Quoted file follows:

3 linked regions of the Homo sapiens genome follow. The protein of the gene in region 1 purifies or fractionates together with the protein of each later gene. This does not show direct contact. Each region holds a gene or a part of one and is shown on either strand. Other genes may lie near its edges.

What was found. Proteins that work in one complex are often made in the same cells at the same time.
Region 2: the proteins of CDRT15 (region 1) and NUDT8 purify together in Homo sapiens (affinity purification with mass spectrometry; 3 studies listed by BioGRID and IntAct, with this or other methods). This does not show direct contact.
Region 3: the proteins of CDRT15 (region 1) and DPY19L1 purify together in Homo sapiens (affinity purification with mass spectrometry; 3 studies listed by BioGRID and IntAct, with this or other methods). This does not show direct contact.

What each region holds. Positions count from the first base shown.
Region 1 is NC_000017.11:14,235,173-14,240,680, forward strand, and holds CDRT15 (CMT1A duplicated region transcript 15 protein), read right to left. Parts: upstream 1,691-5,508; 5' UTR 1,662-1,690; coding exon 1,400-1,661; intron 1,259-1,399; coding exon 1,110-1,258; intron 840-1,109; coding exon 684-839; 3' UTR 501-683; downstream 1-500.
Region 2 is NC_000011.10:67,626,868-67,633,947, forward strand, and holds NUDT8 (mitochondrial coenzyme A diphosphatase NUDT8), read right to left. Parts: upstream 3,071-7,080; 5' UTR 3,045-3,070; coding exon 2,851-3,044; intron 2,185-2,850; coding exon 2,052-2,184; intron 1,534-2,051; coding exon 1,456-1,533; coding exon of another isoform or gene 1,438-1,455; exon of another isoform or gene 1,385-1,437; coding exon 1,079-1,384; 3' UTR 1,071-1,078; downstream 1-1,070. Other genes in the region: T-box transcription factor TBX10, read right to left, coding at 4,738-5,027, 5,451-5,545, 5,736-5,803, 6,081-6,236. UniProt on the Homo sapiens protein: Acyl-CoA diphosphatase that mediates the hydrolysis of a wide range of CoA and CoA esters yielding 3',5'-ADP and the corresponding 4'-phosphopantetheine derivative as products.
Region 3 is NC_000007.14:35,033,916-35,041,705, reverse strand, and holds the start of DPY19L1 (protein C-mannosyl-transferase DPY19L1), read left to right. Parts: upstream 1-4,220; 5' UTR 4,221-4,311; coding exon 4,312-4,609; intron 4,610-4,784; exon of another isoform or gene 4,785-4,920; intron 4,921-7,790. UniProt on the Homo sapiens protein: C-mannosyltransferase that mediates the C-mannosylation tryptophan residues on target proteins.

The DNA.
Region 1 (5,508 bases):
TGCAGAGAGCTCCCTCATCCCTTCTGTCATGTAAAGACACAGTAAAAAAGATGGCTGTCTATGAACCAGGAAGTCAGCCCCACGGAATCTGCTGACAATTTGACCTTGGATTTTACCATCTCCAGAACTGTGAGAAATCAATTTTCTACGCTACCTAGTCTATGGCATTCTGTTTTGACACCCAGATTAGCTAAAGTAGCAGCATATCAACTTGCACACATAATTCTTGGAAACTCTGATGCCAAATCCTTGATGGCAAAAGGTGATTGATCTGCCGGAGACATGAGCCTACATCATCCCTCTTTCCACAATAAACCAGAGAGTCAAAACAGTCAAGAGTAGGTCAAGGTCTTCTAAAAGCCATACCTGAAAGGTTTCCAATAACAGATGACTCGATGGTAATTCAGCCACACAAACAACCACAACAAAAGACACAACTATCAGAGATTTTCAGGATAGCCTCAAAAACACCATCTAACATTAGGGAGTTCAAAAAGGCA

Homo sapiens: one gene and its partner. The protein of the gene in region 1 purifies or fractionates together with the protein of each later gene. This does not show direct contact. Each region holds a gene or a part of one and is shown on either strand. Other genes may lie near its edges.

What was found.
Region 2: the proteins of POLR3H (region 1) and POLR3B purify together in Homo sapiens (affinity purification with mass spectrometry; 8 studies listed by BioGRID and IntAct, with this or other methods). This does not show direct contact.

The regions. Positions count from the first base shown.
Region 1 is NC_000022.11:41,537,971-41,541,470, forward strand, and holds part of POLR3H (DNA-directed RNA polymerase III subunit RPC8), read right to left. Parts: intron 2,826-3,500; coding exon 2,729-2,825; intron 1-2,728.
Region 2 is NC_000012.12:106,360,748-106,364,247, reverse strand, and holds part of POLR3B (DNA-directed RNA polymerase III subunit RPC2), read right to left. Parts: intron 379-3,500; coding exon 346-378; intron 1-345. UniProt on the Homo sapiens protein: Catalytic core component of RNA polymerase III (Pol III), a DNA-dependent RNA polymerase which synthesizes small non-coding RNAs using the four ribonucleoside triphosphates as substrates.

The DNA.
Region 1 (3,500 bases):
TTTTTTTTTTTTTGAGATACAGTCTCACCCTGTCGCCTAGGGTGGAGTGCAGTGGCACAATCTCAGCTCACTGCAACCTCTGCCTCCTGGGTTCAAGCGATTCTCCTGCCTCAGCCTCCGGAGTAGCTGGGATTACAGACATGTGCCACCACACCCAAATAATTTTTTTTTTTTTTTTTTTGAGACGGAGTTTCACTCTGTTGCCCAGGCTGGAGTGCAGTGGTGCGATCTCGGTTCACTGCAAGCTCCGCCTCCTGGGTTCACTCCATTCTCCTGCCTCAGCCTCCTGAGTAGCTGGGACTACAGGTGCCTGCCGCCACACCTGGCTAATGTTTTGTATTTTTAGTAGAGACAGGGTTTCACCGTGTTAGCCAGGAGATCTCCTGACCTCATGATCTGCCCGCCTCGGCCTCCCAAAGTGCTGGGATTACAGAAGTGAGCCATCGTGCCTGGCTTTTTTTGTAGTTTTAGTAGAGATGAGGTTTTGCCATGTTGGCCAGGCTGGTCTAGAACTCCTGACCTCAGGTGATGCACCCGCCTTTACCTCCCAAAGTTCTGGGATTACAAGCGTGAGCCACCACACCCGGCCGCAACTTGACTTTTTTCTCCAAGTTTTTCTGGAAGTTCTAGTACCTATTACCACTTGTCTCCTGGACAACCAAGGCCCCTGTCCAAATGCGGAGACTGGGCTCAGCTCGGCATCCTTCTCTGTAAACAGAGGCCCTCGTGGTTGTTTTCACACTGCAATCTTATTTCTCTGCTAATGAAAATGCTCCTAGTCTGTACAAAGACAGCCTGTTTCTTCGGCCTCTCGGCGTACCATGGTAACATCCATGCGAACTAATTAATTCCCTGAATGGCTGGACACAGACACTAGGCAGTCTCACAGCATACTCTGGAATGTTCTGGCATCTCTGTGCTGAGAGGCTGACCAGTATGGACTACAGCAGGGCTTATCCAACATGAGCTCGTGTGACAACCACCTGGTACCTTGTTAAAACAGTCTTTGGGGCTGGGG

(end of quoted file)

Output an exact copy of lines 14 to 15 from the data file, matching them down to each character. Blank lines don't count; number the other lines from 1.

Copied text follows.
Region 2: the proteins of POLR3H (region 1) and POLR3B purify together in Homo sapiens (affinity purification with mass spectrometry; 8 studies listed by BioGRID and IntAct, with this or other methods). This does not show direct contact.

The regions. Positions count from the first base shown.